The overhead press is a compound exercise that targets multiple muscle groups in the upper body, including the shoulders, triceps, and upper chest. The exercise is performed by pressing a weight overhead while standing, typically using a barbell or dumbbells. The overhead press benefits include its ability to build upper body strength, improve muscle definition, and increase overall athletic performance.
Incorporating the overhead press into your workout routine can be done by beginners and experienced lifters, as the exercise can be modified to suit different fitness levels and goals. It’s a great way to add variety and challenge to your upper body workout routine, and to see significant results in terms of muscle definition and upper body strength.
The overhead press, also called the military press or just simply “the press”, is an exercise you rarely see done in commercial gyms. The main reason for that is, it’s hard. It stalls first while all your other lifts are still going up. The weights go up in microscopic increments.
But on the flip side, the press is among the most badass movements you can do. What is more primal than picking something up and lifting it above your head? There is a reason it was included in the original three Olympic lifts – it is a test of total body strength.
If you aren’t pressing things up and above, you are doing yourself a disservice. Here’s why.
Overhead Press Benefits
Some of the benefits of incorporating overhead press into your workout routine include are below.
- Improving posture and core stability
- Improving shoulder stability and mobility
- Building upper body strength and muscle mass
- Increasing muscle activation and definition in the shoulders, triceps, and upper chest
- Enhancing athletic performance by developing explosive power in the upper body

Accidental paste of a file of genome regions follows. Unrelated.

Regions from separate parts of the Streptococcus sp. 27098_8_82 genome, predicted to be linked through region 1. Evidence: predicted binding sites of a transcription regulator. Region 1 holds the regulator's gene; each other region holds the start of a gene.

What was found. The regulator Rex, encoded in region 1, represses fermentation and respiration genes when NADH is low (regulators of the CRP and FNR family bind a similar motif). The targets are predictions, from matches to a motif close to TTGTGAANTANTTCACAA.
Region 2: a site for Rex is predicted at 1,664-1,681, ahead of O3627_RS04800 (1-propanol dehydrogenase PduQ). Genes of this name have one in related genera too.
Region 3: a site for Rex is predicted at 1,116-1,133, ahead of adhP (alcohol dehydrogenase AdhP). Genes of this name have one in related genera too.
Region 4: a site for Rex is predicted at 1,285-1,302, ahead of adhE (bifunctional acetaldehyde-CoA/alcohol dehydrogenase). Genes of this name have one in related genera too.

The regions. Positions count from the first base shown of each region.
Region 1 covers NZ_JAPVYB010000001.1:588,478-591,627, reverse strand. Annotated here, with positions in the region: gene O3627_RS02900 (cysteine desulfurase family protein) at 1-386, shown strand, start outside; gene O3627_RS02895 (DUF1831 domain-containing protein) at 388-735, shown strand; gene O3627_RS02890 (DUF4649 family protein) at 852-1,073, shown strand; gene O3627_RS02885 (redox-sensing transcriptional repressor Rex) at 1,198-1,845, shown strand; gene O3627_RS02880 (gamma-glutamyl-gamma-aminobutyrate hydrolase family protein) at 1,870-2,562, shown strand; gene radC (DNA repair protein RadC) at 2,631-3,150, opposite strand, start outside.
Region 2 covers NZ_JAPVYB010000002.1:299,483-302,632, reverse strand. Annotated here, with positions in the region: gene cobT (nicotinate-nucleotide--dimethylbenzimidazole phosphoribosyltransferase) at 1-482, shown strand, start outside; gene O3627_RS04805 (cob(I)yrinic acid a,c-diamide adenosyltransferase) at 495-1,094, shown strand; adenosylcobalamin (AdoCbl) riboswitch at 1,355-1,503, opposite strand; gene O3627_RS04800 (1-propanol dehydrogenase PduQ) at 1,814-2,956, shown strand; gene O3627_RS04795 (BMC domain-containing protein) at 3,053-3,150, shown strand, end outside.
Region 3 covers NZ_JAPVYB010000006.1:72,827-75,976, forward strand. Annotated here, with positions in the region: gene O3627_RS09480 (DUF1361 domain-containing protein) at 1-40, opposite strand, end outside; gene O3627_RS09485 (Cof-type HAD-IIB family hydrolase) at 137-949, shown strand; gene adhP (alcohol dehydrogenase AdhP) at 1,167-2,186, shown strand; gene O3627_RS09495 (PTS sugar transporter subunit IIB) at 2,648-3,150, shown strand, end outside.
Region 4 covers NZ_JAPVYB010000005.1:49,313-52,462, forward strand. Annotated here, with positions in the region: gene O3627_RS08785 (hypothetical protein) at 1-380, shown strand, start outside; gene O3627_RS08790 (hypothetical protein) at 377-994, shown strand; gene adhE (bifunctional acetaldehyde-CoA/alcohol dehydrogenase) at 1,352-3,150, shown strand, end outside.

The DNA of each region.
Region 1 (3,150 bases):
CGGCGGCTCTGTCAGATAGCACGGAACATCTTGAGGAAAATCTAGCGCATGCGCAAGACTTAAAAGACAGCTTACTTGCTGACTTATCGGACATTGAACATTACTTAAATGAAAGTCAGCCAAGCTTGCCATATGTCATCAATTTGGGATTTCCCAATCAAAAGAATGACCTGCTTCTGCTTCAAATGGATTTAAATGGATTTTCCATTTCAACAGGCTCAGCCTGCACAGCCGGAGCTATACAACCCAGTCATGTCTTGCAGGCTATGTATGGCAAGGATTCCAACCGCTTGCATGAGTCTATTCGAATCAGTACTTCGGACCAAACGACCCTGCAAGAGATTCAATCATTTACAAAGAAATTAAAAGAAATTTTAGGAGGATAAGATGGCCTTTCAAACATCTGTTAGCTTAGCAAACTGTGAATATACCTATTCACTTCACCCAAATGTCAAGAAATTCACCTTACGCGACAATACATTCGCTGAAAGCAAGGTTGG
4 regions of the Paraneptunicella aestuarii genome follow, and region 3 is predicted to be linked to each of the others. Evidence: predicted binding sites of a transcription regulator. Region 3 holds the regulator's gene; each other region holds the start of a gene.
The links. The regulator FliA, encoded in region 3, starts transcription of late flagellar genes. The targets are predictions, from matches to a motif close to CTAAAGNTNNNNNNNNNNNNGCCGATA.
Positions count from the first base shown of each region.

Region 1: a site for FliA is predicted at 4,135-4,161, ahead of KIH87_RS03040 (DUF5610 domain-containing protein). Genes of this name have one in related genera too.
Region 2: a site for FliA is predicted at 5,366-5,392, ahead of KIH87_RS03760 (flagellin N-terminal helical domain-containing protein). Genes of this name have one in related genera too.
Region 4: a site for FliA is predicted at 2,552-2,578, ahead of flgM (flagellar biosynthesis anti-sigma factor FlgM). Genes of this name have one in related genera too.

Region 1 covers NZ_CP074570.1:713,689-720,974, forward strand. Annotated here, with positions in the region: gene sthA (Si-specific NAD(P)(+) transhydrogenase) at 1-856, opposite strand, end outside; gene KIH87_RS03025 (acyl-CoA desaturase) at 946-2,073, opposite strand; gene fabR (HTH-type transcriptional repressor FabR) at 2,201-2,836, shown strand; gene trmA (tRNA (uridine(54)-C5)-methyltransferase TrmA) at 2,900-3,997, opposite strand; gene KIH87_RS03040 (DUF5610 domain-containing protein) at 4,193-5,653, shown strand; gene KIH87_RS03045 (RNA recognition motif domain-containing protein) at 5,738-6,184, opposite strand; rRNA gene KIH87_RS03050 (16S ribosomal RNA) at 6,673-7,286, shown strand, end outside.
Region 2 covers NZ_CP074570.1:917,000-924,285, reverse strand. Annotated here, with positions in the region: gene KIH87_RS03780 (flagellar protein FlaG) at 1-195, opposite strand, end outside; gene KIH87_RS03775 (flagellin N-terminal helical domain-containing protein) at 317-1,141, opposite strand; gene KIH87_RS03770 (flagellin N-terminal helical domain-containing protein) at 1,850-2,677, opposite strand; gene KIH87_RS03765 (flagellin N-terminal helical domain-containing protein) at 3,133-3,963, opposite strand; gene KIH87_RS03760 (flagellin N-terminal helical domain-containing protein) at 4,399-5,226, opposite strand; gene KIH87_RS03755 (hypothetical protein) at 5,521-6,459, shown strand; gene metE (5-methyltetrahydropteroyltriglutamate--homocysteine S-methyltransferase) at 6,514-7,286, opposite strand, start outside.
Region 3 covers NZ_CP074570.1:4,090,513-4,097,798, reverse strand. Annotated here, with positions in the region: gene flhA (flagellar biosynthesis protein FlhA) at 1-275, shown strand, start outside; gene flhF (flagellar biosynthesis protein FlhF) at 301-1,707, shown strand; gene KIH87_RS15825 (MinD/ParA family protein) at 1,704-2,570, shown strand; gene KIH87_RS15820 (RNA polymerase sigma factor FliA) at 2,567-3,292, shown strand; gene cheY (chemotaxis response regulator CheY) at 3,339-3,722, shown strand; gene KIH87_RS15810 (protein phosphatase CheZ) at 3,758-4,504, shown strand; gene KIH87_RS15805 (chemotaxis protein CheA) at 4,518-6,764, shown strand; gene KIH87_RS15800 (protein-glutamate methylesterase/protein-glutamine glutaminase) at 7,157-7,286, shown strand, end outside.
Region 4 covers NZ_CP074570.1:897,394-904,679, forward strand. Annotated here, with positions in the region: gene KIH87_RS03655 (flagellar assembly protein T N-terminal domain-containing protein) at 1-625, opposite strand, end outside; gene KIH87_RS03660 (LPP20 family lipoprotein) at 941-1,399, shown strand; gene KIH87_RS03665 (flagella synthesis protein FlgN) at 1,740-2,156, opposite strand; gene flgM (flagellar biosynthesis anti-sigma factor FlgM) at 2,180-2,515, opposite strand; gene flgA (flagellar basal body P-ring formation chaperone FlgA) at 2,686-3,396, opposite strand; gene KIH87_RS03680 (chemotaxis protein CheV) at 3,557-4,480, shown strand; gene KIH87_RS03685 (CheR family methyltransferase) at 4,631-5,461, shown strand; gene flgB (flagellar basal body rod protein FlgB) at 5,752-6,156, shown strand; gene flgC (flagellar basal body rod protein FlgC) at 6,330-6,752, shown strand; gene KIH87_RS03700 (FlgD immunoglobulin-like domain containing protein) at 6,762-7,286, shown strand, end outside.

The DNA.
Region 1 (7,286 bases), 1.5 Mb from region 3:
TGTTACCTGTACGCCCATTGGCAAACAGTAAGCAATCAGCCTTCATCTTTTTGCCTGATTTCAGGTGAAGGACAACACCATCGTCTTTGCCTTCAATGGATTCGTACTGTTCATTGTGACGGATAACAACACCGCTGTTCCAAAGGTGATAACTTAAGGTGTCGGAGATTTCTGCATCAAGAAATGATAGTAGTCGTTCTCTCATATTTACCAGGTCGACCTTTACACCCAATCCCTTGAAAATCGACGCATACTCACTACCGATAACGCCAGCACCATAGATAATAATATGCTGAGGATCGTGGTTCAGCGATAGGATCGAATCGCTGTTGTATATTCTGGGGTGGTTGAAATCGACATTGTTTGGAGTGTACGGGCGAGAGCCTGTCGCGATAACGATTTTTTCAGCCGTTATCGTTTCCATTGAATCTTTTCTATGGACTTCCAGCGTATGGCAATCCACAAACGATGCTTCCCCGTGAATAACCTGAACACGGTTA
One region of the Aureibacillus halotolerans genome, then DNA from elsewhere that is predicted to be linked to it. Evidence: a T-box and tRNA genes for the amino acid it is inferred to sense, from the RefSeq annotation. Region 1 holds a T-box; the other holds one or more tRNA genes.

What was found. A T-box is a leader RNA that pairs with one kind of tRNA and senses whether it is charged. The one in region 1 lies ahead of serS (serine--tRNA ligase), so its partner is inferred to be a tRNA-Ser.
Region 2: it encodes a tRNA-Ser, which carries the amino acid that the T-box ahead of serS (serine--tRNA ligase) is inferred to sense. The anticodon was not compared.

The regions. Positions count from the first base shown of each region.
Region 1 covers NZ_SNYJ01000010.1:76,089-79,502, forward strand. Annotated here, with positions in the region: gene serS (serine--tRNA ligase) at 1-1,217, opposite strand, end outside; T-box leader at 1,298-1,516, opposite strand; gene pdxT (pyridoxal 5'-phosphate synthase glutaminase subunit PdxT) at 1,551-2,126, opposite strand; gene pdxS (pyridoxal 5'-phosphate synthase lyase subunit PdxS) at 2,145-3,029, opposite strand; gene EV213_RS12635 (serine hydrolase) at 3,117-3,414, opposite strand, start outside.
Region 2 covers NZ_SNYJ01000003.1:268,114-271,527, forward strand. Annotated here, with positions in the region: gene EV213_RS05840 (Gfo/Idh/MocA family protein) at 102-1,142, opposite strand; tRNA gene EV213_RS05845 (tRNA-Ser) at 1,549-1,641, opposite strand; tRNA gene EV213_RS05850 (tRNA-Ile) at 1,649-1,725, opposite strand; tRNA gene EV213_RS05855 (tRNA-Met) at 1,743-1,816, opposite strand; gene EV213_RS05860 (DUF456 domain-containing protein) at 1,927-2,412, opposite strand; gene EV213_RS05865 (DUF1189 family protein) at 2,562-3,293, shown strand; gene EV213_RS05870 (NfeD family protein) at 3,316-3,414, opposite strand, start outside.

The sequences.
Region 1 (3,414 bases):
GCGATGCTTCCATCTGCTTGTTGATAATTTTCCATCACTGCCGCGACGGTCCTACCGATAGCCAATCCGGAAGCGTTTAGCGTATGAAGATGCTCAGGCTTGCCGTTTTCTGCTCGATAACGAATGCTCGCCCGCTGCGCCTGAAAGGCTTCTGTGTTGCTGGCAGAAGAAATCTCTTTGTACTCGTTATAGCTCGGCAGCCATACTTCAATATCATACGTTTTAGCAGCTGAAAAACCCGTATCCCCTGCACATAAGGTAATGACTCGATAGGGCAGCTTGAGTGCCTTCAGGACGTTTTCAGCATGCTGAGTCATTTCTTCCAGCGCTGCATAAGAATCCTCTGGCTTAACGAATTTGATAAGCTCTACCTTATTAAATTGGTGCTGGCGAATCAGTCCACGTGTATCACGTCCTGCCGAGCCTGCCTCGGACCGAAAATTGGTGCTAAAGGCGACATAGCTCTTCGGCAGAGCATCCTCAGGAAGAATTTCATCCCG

- Reducing the risk of injury by strengthening the upper body muscles
Below we’re looking at some of these benefits in detail.
Benefit #1: Improve Your Posture
First, let’s clear up exactly what I mean when I say overhead press.
I mean that you will be standing up and pressing a weight overhead. Not sitting down on a bench. We want to do this for two reasons: first, it trains the whole body, including your core and legs. Second, it gives you the potential to lift more weight compared to the seated version and consequently, build more muscle.
Ok, now that that’s out of the way, we can continue.
When you balance a weight overhead, you entire body needs to be below it to be stable. It needs to be in perfect alignment: hips stacked on top of the knees and feet, a straight back with shoulders above the hips and extended, arms fully lifted with the barbell directly above the shoulders.
Looks pretty similar to ideal standing posture, right? Any deviation from this will cause you to lose your balance and drop the weight. In that way, you are being trained to maintain perfect posture under heavy load – which means that doing it in your daily life will be that much easier.
Benefit #2: Balance Your Shoulders
You might have heard that a training program needs to be balanced. If you do five sets for chest, you should also do 5 sets for your back.
Only doing push-ups will build an impressive chest, but it will be hidden by your Quasimodo-like hunched back. That is why they need to be balanced with, for example, rows.
However, overhead press is a little bit different. It doesn’t need to be balanced in the sense other exercises need to be: it is a balancer itself.